How does the browser know what language other documents are written in? For example, why doesn’t css need a doctype?

Thanks for the explanation.

In HTML, the document structure typically starts with the <!DOCTYPE> declaration followed by the <html> tag. Here’s a breakdown of these and other common tags used to start HTML documents:

  1. <!DOCTYPE>: This is not technically an HTML tag, but rather a document type declaration that specifies which version of HTML (or XHTML) the document is using. It informs the web browser about the version of HTML being used and helps it render the document correctly.
  2. <html>: This tag wraps the entire HTML document and serves as the root element. All other elements in the document are descendants of this element. It contains two main sections: <head> and <body>.
  3. <head>: This section contains meta-information about the HTML document, such as the document title, character encoding, stylesheets, scripts, and other metadata. It’s not displayed on the web page itself but provides essential information to the browser and search engines.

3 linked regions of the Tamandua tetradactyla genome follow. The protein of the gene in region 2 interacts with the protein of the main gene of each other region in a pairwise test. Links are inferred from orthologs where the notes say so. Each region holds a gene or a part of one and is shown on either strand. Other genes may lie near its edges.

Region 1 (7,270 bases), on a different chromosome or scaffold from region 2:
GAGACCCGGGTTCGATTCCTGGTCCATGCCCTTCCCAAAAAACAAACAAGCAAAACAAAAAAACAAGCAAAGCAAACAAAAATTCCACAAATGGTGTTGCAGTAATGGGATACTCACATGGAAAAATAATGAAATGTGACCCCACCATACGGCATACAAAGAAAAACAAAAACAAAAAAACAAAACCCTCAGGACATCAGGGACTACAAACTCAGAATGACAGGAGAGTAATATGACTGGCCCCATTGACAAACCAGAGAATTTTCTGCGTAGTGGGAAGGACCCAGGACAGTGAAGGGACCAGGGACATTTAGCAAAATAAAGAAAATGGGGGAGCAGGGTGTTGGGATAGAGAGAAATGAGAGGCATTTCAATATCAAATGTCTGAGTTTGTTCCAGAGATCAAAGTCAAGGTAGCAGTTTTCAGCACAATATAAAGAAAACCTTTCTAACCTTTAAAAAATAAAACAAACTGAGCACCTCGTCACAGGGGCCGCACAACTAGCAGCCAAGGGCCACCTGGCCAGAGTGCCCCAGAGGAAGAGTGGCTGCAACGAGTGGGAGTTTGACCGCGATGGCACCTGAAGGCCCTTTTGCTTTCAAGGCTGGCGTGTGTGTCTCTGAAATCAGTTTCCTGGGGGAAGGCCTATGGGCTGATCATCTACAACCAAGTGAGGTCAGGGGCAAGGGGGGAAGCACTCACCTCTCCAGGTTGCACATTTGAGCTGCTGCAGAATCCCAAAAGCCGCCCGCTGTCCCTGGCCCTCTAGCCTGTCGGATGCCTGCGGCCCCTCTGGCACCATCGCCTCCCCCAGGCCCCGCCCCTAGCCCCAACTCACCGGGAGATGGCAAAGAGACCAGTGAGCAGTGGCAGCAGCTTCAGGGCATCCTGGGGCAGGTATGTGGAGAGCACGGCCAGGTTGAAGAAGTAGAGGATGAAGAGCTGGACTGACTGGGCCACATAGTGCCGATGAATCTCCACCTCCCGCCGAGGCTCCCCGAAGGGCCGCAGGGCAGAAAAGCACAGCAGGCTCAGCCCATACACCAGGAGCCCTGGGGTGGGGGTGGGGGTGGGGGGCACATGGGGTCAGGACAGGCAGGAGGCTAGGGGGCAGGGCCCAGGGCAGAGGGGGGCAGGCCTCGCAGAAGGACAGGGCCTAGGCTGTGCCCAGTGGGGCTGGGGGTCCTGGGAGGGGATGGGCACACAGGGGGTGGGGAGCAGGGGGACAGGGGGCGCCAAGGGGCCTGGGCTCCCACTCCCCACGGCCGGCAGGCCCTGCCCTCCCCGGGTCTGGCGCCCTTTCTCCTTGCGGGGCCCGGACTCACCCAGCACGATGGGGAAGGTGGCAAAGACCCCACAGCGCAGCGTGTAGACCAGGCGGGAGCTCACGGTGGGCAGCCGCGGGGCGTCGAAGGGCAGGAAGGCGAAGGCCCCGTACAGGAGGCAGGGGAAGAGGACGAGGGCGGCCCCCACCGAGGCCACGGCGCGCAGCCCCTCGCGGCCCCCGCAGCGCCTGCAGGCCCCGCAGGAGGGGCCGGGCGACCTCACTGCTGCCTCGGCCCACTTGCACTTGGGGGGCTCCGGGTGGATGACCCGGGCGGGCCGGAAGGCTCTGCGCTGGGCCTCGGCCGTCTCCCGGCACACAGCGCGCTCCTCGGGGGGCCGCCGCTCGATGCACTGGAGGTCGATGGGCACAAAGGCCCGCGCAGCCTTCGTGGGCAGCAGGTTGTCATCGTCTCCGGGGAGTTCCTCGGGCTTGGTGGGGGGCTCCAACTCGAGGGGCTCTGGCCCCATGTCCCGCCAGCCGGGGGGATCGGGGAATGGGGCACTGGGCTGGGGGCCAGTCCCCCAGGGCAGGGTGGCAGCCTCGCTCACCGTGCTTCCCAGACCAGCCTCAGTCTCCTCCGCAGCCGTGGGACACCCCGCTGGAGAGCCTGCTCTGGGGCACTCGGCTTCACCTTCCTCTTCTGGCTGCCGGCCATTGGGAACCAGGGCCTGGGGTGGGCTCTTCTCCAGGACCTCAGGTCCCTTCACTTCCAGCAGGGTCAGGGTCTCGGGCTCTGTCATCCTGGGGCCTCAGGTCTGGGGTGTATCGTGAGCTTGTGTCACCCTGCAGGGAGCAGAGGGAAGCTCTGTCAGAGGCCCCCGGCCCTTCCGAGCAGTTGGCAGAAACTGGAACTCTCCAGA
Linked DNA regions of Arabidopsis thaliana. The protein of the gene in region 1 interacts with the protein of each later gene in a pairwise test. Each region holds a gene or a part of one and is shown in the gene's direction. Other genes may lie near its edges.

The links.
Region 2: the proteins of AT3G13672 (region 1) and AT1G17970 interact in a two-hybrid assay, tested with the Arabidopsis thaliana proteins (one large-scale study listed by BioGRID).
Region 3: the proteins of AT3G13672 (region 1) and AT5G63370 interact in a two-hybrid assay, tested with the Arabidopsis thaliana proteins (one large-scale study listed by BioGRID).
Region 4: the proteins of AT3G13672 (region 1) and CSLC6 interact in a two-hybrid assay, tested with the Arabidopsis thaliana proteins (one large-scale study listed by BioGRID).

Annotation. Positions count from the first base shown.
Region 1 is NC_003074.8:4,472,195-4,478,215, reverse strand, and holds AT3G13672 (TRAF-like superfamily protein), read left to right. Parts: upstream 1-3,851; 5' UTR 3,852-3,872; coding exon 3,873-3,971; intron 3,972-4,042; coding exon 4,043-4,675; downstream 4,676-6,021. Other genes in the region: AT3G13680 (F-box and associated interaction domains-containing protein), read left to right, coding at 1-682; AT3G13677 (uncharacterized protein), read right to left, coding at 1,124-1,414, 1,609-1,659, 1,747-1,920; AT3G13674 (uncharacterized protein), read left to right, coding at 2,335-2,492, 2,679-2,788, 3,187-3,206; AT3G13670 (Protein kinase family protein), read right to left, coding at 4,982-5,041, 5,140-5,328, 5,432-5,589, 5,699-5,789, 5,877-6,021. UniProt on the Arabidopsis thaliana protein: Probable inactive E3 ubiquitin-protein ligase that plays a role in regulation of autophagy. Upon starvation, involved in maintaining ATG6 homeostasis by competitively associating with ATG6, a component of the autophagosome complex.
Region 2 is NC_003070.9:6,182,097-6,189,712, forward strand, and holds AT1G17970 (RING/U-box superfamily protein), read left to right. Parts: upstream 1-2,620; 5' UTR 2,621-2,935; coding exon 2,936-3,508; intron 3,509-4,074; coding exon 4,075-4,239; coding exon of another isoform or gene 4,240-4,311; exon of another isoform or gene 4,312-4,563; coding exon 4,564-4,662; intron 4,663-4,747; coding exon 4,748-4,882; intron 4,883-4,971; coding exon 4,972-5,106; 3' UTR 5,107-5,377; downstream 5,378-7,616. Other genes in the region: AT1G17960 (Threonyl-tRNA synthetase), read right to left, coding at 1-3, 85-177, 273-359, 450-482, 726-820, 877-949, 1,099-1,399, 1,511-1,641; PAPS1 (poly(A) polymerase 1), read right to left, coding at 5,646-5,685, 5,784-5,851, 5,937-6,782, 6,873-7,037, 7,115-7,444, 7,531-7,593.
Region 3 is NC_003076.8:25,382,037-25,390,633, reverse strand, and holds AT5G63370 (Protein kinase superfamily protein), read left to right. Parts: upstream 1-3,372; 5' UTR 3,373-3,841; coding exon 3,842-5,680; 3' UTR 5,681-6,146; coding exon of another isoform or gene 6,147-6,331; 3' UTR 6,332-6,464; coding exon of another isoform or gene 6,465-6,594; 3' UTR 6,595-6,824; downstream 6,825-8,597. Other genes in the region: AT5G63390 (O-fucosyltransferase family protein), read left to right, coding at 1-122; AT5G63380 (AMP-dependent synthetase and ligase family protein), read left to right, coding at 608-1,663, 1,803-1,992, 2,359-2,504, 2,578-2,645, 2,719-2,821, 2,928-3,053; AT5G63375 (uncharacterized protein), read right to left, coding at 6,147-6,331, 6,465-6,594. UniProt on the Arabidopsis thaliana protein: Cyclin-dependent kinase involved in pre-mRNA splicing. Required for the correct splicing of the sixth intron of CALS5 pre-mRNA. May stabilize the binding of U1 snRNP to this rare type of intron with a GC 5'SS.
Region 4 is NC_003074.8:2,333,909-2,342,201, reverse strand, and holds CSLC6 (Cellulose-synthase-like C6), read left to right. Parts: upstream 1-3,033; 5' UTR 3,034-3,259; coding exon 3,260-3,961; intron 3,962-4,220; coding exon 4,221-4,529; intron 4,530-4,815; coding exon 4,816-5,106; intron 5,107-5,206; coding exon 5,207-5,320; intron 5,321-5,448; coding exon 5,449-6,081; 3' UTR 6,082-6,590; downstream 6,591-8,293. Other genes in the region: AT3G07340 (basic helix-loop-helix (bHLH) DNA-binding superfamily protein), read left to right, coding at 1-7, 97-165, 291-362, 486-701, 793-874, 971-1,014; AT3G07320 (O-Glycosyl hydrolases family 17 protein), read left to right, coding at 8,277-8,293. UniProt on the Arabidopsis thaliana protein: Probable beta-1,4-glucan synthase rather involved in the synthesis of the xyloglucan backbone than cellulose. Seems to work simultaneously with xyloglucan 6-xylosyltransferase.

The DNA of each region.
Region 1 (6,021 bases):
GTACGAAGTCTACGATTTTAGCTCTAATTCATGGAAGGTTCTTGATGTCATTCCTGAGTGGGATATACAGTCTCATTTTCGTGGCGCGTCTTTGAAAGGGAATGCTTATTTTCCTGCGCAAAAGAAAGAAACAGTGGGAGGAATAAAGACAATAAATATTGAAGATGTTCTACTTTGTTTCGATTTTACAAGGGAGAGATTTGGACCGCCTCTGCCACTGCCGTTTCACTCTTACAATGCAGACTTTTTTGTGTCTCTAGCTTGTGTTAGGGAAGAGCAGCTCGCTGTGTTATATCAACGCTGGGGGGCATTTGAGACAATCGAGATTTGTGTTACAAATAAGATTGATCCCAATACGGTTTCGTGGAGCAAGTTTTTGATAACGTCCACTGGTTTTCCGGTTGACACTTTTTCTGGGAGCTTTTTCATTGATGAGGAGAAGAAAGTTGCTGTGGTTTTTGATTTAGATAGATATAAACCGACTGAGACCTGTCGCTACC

4. <body>: This section contains the main content of the HTML document, including text, images, links, forms, and other elements that are visible to the user. It’s the part of the document that is rendered and displayed in the web browser window.

These are the primary tags used to start an HTML document. Additionally, you may encounter other tags within the <head> section for specific purposes, such as:

  • <title>: Defines the title of the HTML document, which appears in the browser’s title bar or tab.
  • <meta>: Provides metadata about the HTML document, such as character encoding, viewport settings, authorship, and keywords for search engines.
  • <link>: Links external resources, such as stylesheets (CSS) or icon files, to the HTML document.
  • <script>: Embeds or links to JavaScript code that enhances the functionality or behavior of the HTML document.